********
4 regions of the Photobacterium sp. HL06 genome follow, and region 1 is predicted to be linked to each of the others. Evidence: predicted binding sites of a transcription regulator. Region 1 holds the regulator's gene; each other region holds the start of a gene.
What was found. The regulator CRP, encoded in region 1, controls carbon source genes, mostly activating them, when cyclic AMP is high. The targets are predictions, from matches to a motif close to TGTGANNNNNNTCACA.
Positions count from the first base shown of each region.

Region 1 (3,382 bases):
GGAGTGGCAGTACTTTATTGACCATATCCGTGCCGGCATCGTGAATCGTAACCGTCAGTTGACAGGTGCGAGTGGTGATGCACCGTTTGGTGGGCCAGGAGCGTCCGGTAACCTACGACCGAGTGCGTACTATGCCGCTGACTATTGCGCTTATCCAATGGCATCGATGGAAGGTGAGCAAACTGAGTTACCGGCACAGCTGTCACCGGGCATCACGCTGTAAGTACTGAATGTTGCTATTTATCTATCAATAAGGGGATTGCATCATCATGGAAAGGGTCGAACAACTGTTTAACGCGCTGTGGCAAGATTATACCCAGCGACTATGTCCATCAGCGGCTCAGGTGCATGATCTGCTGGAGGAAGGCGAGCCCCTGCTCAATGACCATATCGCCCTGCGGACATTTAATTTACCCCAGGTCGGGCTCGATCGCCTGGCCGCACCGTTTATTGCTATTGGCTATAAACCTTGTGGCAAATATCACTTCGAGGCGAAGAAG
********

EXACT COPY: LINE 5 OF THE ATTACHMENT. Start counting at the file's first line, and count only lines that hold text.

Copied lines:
GGAGTGGCAGTACTTTATTGACCATATCCGTGCCGGCATCGTGAATCGTAACCGTCAGTTGACAGGTGCGAGTGGTGATGCACCGTTTGGTGGGCCAGGAGCGTCCGGTAACCTACGACCGAGTGCGTACTATGCCGCTGACTATTGCGCTTATCCAATGGCATCGATGGAAGGTGAGCAAACTGAGTTACCGGCACAGCTGTCACCGGGCATCACGCTGTAAGTACTGAATGTTGCTATTTATCTATCAATAAGGGGATTGCATCATCATGGAAAGGGTCGAACAACTGTTTAACGCGCTGTGGCAAGATTATACCCAGCGACTATGTCCATCAGCGGCTCAGGTGCATGATCTGCTGGAGGAAGGCGAGCCCCTGCTCAATGACCATATCGCCCTGCGGACATTTAATTTACCCCAGGTCGGGCTCGATCGCCTGGCCGCACCGTTTATTGCTATTGGCTATAAACCTTGTGGCAAATATCACTTCGAGGCGAAGAAG